12 Health Amazing Benefits of Eggplant
Eggplant is a very good source of dietary fiber, vitamin B1,copper, manganese, vitamin B6, niacin, potassium, folate, and vitamin K. It is low in calories and a fantastic source of soluble fiber, which absorbs water and swells in the digestive system, helping to maintain a feeling of fullness.
It also contains phytonutrients such as nasunin and chlorogenic acid. And also a good source of chlorogenic acid, phytochemical found in coffee which has been shown to have anti obesity properties.
1 – Cholesterol
Eggplant could help to reduce cholesterol. Research suggests that nasunin, an anthocyanin in eggplant, is a potent free radical scavenger and offers protection against lipid peroxidation, which has been implicated in atherosclerosis as well as other diseases. Rabbits with high cholesterol that were given eggplant juice had their cholesterol significantly reduced. These positive effects were likely due not only to nasunin but to other phytochemicals in eggplant known as terpenes.
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2. Birth defect prevention: Folates are essential parts of any diet, and folic acid is particularly beneficial for pregnant women.Folic acid protects infants from neural tube defects, which can manifest in a number of ways. Therefore, it is always recommended that expecting mothers increases their folic acid intake to account for their other dependent mouth inside! Eggplants are rich sources of folic acid, which makes a delicious and useful snack or dietary addition when pregnant.
Eggplant nutrition facts | Eggplant Health Benefits
3 – Diabetes
Due to the high fiber and low soluble carbohydrate content of eggplant, the National Diabetes Education Program of NIH and the American Diabetes Association recommend eggplant-based diet as a choice for management of type 2 diabetes. The antioxidant activity and alpha-glucosidase inhibitory potential of eggplant could reduce hyperglycemia-induced pathogenesis.
4 – Cancer
An extract from eggplants (solasodine rhamnosyl glycosides) induce apoptosis in a wide variety of cancer cells and are more effective than many well-established anticancer agents. Anticancer therapies with solasodine rhamnosyl glycosides have been used orally, intravenously and topically.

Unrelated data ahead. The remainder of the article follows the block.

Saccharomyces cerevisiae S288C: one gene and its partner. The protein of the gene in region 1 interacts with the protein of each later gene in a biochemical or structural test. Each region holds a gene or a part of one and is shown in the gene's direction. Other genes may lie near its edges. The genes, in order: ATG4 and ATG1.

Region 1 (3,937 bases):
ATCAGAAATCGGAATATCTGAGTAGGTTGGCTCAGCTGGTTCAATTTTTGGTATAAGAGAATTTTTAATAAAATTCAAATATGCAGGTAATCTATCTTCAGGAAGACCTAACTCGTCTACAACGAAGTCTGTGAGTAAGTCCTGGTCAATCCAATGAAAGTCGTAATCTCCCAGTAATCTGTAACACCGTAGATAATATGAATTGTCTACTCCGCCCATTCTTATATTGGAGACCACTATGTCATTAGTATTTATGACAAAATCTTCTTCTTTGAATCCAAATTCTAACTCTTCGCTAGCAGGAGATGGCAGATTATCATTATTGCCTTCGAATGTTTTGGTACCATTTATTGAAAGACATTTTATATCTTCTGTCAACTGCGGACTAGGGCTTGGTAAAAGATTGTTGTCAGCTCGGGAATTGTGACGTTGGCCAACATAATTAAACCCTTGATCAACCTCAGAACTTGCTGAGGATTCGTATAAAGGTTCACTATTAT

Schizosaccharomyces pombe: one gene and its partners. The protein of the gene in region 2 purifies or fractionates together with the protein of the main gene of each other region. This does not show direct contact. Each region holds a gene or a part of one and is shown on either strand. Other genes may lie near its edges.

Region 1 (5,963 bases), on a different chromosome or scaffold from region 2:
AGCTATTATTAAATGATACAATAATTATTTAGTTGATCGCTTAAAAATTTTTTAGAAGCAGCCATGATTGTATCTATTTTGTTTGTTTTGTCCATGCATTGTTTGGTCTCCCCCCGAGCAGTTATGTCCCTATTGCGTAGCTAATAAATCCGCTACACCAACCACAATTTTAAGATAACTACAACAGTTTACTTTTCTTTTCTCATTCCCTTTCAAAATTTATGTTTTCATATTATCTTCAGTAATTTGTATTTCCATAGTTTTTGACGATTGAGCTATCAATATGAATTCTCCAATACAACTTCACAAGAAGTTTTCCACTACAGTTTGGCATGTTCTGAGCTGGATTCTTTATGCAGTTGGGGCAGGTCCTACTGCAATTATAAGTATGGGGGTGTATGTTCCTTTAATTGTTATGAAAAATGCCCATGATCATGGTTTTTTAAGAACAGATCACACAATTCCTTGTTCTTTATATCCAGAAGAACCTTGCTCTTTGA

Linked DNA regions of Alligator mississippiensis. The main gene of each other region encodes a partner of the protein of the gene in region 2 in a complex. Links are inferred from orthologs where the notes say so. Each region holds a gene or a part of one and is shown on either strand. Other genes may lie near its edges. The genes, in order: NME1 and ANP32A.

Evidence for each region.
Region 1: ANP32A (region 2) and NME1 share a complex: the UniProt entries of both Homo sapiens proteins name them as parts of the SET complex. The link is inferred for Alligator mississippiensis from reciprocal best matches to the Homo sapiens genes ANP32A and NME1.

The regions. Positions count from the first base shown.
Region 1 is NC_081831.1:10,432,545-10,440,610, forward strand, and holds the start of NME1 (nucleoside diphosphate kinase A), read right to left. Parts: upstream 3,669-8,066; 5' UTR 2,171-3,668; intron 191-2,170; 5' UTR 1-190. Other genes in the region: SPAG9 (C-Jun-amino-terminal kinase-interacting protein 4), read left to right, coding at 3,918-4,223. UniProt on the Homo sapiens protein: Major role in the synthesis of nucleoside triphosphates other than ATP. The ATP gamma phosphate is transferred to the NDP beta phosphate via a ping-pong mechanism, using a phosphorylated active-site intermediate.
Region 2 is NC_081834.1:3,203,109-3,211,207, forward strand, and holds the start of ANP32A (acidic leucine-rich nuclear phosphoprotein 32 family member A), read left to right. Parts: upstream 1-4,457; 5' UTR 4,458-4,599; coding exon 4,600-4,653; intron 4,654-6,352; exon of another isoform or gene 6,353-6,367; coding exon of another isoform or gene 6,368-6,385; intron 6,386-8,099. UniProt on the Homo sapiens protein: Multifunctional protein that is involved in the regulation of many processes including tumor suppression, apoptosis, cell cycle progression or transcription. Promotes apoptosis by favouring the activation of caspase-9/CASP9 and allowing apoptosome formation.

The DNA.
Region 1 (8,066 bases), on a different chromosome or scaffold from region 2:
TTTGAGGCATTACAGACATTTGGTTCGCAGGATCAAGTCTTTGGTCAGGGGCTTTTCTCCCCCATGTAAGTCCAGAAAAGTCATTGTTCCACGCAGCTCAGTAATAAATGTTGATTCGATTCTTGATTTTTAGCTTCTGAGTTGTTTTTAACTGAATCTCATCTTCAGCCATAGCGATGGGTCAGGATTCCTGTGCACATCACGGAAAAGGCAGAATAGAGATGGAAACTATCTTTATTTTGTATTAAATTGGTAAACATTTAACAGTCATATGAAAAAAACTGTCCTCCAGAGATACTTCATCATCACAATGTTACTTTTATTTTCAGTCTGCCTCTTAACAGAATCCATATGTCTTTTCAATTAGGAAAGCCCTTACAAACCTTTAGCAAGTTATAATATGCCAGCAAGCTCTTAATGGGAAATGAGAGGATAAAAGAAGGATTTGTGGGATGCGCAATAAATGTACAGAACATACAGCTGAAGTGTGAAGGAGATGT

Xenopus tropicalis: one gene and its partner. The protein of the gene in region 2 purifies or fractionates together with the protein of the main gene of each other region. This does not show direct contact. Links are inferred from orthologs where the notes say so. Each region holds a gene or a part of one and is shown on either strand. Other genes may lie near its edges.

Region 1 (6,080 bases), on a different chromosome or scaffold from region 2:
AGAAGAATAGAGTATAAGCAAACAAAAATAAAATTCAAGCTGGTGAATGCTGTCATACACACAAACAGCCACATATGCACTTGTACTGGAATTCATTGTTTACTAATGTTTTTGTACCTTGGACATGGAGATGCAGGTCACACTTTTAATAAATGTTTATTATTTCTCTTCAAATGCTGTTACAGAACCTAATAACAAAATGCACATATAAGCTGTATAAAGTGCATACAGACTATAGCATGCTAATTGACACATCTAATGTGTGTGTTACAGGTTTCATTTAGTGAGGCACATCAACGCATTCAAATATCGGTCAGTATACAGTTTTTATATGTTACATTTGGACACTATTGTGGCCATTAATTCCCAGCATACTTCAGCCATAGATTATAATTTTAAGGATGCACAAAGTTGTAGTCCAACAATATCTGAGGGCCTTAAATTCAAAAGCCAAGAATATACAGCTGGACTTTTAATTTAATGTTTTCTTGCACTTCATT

A topical eggplant extract has been shown to be very effective for the treatment of large nonmelanoma skin cancers and been clinically proven as an effective treatment for several types of skin cancers: keratosis, basal cell carcinomas and squamous cell carcinomas
In one case, treatment with the eggplant extract cream reduced the tumor to about half its original size, and the cancer was completely eliminated with no scar tissue formation after 14 weeks.
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Eggplants are great sources for dietary fiber, a necessary element in any balanced diet. Fiber is essential for gastrointestinal health, as well as for the regular movement of the bowels. Fiber bulks up your bowel movements so they pass more easily through the digestive tract, while also stimulating peristaltic motion, the contraction of the smooth muscles that move food through the body. Finally, fiber stimulates the secretion of gastric juices that facilitate absorption of nutrients and the processing of foods.
6. Mood Booster
As we already know, eggplant is a good source of chlorogenic acid, and a study that has revealed that chlorogenic acid is associated with improved mood.